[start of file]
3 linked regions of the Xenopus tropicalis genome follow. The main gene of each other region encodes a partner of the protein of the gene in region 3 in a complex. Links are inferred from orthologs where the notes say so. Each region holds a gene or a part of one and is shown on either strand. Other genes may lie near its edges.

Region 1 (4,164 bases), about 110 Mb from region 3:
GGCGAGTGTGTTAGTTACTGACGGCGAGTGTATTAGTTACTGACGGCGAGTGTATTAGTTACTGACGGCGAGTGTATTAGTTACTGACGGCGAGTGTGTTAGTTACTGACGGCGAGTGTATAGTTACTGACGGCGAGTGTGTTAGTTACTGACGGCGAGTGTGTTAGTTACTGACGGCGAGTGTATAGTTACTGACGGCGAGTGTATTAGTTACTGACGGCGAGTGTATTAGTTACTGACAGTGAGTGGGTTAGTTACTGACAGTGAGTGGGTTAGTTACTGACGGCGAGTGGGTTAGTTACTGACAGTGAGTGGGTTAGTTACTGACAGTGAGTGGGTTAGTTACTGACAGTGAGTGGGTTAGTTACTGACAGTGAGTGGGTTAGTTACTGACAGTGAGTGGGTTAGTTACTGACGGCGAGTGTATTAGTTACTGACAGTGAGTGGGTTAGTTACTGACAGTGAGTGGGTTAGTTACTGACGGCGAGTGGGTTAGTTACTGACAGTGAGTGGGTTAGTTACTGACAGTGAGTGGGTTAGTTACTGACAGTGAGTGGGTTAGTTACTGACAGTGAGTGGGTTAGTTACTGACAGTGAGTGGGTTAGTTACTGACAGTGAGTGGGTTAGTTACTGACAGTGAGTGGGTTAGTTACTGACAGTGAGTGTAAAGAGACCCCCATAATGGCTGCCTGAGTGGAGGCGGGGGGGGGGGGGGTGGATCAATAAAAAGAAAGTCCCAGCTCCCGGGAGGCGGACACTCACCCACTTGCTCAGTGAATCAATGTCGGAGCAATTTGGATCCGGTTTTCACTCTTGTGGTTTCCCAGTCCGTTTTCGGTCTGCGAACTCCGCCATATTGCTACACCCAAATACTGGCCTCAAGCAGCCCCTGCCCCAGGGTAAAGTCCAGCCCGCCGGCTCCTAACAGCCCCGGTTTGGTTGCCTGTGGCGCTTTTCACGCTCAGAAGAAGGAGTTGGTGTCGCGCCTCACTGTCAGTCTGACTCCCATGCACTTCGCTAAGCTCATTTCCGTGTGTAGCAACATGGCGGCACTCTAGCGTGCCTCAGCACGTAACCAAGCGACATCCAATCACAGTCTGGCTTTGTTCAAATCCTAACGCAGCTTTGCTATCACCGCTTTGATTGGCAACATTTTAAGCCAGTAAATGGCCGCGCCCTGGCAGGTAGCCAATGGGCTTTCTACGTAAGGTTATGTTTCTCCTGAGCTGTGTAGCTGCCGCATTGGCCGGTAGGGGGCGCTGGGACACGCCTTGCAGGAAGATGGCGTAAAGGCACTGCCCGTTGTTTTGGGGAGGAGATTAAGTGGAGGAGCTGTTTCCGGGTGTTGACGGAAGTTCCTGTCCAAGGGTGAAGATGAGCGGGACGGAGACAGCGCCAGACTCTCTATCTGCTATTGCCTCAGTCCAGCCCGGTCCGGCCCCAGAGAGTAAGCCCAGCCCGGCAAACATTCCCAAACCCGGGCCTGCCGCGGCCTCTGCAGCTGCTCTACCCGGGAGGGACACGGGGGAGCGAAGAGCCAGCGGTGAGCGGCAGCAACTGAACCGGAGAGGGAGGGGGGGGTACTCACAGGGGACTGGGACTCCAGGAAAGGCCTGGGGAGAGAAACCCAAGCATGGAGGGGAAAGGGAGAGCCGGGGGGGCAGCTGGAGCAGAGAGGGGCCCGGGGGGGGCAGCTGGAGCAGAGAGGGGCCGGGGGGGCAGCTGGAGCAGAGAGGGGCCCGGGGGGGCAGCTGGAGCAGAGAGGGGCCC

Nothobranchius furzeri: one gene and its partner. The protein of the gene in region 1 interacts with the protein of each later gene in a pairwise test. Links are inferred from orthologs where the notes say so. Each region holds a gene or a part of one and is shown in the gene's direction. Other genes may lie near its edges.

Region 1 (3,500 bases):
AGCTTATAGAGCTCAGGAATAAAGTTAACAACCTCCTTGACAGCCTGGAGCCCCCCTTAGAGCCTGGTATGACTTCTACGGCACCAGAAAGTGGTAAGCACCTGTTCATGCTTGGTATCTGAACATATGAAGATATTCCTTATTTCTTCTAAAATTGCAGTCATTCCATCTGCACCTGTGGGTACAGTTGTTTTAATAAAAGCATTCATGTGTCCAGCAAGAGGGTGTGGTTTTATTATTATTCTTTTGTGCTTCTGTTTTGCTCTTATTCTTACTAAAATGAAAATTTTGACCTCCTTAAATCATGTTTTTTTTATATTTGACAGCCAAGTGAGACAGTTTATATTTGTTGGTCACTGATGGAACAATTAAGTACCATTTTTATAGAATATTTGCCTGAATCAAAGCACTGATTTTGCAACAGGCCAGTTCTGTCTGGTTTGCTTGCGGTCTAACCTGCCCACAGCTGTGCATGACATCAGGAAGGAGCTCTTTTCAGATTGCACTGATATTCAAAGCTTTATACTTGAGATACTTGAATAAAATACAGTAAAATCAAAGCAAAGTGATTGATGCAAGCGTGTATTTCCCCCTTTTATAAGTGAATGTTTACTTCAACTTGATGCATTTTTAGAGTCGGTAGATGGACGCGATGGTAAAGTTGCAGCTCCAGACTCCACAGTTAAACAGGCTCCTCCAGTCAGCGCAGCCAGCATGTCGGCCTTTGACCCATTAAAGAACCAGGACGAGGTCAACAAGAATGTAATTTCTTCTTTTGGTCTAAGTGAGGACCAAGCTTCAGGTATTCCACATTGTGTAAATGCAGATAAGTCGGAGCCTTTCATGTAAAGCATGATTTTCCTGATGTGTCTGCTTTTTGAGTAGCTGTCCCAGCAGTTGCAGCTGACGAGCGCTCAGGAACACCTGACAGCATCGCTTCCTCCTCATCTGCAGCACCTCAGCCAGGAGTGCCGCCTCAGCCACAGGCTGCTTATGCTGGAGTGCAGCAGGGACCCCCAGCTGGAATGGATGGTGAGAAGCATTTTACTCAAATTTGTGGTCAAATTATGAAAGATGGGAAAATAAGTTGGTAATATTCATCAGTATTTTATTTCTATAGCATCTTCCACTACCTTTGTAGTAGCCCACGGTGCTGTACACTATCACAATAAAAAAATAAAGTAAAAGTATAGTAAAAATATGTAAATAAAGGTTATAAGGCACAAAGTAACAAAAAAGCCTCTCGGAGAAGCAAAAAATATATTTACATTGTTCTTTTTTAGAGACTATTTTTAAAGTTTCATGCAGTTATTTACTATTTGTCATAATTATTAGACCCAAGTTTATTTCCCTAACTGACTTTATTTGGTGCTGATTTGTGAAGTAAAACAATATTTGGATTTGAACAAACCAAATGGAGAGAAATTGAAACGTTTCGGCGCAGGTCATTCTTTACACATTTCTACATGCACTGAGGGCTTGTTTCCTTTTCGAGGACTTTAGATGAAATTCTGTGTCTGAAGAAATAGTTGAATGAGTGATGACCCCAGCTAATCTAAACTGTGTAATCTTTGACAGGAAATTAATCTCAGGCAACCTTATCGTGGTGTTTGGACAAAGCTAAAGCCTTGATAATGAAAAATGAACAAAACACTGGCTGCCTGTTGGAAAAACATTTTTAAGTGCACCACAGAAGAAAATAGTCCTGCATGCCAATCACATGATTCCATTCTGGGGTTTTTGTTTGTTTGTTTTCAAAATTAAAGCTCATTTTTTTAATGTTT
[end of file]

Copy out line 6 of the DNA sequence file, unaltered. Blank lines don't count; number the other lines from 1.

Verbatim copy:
AGCTTATAGAGCTCAGGAATAAAGTTAACAACCTCCTTGACAGCCTGGAGCCCCCCTTAGAGCCTGGTATGACTTCTACGGCACCAGAAAGTGGTAAGCACCTGTTCATGCTTGGTATCTGAACATATGAAGATATTCCTTATTTCTTCTAAAATTGCAGTCATTCCATCTGCACCTGTGGGTACAGTTGTTTTAATAAAAGCATTCATGTGTCCAGCAAGAGGGTGTGGTTTTATTATTATTCTTTTGTGCTTCTGTTTTGCTCTTATTCTTACTAAAATGAAAATTTTGACCTCCTTAAATCATGTTTTTTTTATATTTGACAGCCAAGTGAGACAGTTTATATTTGTTGGTCACTGATGGAACAATTAAGTACCATTTTTATAGAATATTTGCCTGAATCAAAGCACTGATTTTGCAACAGGCCAGTTCTGTCTGGTTTGCTTGCGGTCTAACCTGCCCACAGCTGTGCATGACATCAGGAAGGAGCTCTTTTCAGATTGCACTGATATTCAAAGCTTTATACTTGAGATACTTGAATAAAATACAGTAAAATCAAAGCAAAGTGATTGATGCAAGCGTGTATTTCCCCCTTTTATAAGTGAATGTTTACTTCAACTTGATGCATTTTTAGAGTCGGTAGATGGACGCGATGGTAAAGTTGCAGCTCCAGACTCCACAGTTAAACAGGCTCCTCCAGTCAGCGCAGCCAGCATGTCGGCCTTTGACCCATTAAAGAACCAGGACGAGGTCAACAAGAATGTAATTTCTTCTTTTGGTCTAAGTGAGGACCAAGCTTCAGGTATTCCACATTGTGTAAATGCAGATAAGTCGGAGCCTTTCATGTAAAGCATGATTTTCCTGATGTGTCTGCTTTTTGAGTAGCTGTCCCAGCAGTTGCAGCTGACGAGCGCTCAGGAACACCTGACAGCATCGCTTCCTCCTCATCTGCAGCACCTCAGCCAGGAGTGCCGCCTCAGCCACAGGCTGCTTATGCTGGAGTGCAGCAGGGACCCCCAGCTGGAATGGATGGTGAGAAGCATTTTACTCAAATTTGTGGTCAAATTATGAAAGATGGGAAAATAAGTTGGTAATATTCATCAGTATTTTATTTCTATAGCATCTTCCACTACCTTTGTAGTAGCCCACGGTGCTGTACACTATCACAATAAAAAAATAAAGTAAAAGTATAGTAAAAATATGTAAATAAAGGTTATAAGGCACAAAGTAACAAAAAAGCCTCTCGGAGAAGCAAAAAATATATTTACATTGTTCTTTTTTAGAGACTATTTTTAAAGTTTCATGCAGTTATTTACTATTTGTCATAATTATTAGACCCAAGTTTATTTCCCTAACTGACTTTATTTGGTGCTGATTTGTGAAGTAAAACAATATTTGGATTTGAACAAACCAAATGGAGAGAAATTGAAACGTTTCGGCGCAGGTCATTCTTTACACATTTCTACATGCACTGAGGGCTTGTTTCCTTTTCGAGGACTTTAGATGAAATTCTGTGTCTGAAGAAATAGTTGAATGAGTGATGACCCCAGCTAATCTAAACTGTGTAATCTTTGACAGGAAATTAATCTCAGGCAACCTTATCGTGGTGTTTGGACAAAGCTAAAGCCTTGATAATGAAAAATGAACAAAACACTGGCTGCCTGTTGGAAAAACATTTTTAAGTGCACCACAGAAGAAAATAGTCCTGCATGCCAATCACATGATTCCATTCTGGGGTTTTTGTTTGTTTGTTTTCAAAATTAAAGCTCATTTTTTTAATGTTT